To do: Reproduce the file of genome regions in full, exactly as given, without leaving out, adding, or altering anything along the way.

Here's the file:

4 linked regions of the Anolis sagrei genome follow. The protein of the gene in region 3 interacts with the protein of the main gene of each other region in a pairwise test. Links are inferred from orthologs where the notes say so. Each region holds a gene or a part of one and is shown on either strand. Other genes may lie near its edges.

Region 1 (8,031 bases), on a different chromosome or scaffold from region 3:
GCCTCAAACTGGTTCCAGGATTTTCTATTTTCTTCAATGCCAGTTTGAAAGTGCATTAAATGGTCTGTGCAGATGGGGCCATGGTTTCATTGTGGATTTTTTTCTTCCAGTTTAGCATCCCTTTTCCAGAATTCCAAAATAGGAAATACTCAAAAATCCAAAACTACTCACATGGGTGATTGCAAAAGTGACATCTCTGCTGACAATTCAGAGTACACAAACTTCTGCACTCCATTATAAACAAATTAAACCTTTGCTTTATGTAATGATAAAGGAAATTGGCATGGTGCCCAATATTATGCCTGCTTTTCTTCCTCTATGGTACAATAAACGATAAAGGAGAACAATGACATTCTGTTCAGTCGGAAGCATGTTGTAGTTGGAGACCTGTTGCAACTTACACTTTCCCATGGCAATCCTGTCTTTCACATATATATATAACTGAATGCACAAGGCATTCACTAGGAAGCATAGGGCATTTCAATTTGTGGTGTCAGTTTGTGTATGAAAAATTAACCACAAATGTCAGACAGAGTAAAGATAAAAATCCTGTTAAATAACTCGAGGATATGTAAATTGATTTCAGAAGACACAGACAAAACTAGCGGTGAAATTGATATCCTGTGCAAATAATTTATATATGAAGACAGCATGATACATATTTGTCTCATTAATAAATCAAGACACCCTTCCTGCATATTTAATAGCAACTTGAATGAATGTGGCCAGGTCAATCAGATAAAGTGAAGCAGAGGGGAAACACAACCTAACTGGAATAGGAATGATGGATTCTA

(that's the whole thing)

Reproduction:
4 linked regions of the Anolis sagrei genome follow. The protein of the gene in region 3 interacts with the protein of the main gene of each other region in a pairwise test. Links are inferred from orthologs where the notes say so. Each region holds a gene or a part of one and is shown on either strand. Other genes may lie near its edges.

Region 1 (8,031 bases), on a different chromosome or scaffold from region 3:
GCCTCAAACTGGTTCCAGGATTTTCTATTTTCTTCAATGCCAGTTTGAAAGTGCATTAAATGGTCTGTGCAGATGGGGCCATGGTTTCATTGTGGATTTTTTTCTTCCAGTTTAGCATCCCTTTTCCAGAATTCCAAAATAGGAAATACTCAAAAATCCAAAACTACTCACATGGGTGATTGCAAAAGTGACATCTCTGCTGACAATTCAGAGTACACAAACTTCTGCACTCCATTATAAACAAATTAAACCTTTGCTTTATGTAATGATAAAGGAAATTGGCATGGTGCCCAATATTATGCCTGCTTTTCTTCCTCTATGGTACAATAAACGATAAAGGAGAACAATGACATTCTGTTCAGTCGGAAGCATGTTGTAGTTGGAGACCTGTTGCAACTTACACTTTCCCATGGCAATCCTGTCTTTCACATATATATATAACTGAATGCACAAGGCATTCACTAGGAAGCATAGGGCATTTCAATTTGTGGTGTCAGTTTGTGTATGAAAAATTAACCACAAATGTCAGACAGAGTAAAGATAAAAATCCTGTTAAATAACTCGAGGATATGTAAATTGATTTCAGAAGACACAGACAAAACTAGCGGTGAAATTGATATCCTGTGCAAATAATTTATATATGAAGACAGCATGATACATATTTGTCTCATTAATAAATCAAGACACCCTTCCTGCATATTTAATAGCAACTTGAATGAATGTGGCCAGGTCAATCAGATAAAGTGAAGCAGAGGGGAAACACAACCTAACTGGAATAGGAATGATGGATTCTA